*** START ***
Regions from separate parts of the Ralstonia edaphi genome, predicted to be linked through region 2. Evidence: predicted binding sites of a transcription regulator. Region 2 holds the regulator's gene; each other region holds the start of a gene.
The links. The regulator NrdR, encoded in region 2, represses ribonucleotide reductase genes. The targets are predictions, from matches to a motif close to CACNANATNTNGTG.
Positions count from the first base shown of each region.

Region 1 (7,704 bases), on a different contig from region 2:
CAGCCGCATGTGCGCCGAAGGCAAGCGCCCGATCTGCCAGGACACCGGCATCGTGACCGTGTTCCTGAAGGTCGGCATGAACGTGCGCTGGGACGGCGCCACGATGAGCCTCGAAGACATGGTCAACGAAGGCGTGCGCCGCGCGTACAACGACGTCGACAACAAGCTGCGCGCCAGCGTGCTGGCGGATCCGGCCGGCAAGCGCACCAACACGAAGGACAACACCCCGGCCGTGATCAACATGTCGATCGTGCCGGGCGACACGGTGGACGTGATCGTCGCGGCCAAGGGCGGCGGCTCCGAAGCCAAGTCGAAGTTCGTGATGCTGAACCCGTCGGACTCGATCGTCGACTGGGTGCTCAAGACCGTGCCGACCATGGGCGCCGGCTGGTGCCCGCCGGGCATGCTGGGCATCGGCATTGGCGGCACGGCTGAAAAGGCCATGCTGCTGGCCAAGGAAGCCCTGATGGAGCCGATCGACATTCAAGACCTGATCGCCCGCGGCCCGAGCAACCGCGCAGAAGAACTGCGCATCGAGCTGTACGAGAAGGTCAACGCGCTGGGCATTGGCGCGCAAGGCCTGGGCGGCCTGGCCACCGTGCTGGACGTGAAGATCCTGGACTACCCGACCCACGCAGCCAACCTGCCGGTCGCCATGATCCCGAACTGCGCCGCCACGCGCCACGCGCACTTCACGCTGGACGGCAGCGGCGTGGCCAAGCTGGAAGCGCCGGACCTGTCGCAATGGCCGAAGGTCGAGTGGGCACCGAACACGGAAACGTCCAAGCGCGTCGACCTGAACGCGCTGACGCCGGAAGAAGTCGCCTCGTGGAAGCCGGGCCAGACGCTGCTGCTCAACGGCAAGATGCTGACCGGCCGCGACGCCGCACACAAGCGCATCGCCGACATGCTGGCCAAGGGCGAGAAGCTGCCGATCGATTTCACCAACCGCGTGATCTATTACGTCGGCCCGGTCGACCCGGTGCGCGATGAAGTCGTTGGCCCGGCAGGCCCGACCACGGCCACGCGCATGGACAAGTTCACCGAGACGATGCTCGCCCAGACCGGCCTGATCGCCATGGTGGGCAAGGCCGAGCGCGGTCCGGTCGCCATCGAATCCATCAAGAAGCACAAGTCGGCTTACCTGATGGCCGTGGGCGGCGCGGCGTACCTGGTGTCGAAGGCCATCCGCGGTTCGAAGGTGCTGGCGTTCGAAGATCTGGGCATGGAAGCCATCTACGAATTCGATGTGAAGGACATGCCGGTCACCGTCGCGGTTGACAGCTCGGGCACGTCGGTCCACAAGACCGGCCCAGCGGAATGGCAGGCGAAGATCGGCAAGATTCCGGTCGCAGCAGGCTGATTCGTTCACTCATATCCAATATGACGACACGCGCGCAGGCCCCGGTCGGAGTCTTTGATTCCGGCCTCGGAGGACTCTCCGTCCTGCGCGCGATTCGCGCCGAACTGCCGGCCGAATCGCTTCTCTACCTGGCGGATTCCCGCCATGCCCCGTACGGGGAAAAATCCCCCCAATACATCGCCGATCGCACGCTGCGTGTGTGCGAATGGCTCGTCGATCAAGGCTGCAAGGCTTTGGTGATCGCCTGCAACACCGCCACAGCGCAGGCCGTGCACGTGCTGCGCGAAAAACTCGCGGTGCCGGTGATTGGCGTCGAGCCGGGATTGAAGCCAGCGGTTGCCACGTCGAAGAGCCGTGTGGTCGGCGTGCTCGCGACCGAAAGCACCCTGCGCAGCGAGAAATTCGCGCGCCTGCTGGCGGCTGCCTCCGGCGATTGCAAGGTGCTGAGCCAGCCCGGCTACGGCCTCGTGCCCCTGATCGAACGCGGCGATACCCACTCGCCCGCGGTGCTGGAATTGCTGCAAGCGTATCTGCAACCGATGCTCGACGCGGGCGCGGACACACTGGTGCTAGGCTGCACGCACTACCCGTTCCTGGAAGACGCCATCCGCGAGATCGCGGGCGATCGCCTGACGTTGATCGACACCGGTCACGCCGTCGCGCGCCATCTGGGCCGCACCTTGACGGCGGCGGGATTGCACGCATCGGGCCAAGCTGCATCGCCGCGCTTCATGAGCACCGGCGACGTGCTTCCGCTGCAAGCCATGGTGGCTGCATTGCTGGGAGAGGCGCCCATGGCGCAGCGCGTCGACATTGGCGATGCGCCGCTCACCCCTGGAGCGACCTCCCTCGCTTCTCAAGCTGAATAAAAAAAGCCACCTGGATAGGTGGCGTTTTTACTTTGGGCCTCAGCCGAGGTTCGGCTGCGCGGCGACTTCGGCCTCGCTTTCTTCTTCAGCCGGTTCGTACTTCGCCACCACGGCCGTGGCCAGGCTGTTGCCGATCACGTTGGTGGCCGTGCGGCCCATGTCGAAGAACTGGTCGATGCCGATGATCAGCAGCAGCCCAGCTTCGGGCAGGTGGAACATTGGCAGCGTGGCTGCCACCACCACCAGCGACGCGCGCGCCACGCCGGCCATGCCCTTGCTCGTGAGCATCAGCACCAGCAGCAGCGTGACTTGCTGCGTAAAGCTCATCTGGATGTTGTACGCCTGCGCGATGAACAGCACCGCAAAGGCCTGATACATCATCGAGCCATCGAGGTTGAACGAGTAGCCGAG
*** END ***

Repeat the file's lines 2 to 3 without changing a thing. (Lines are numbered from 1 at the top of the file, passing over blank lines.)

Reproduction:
The links. The regulator NrdR, encoded in region 2, represses ribonucleotide reductase genes. The targets are predictions, from matches to a motif close to CACNANATNTNGTG.
Positions count from the first base shown of each region.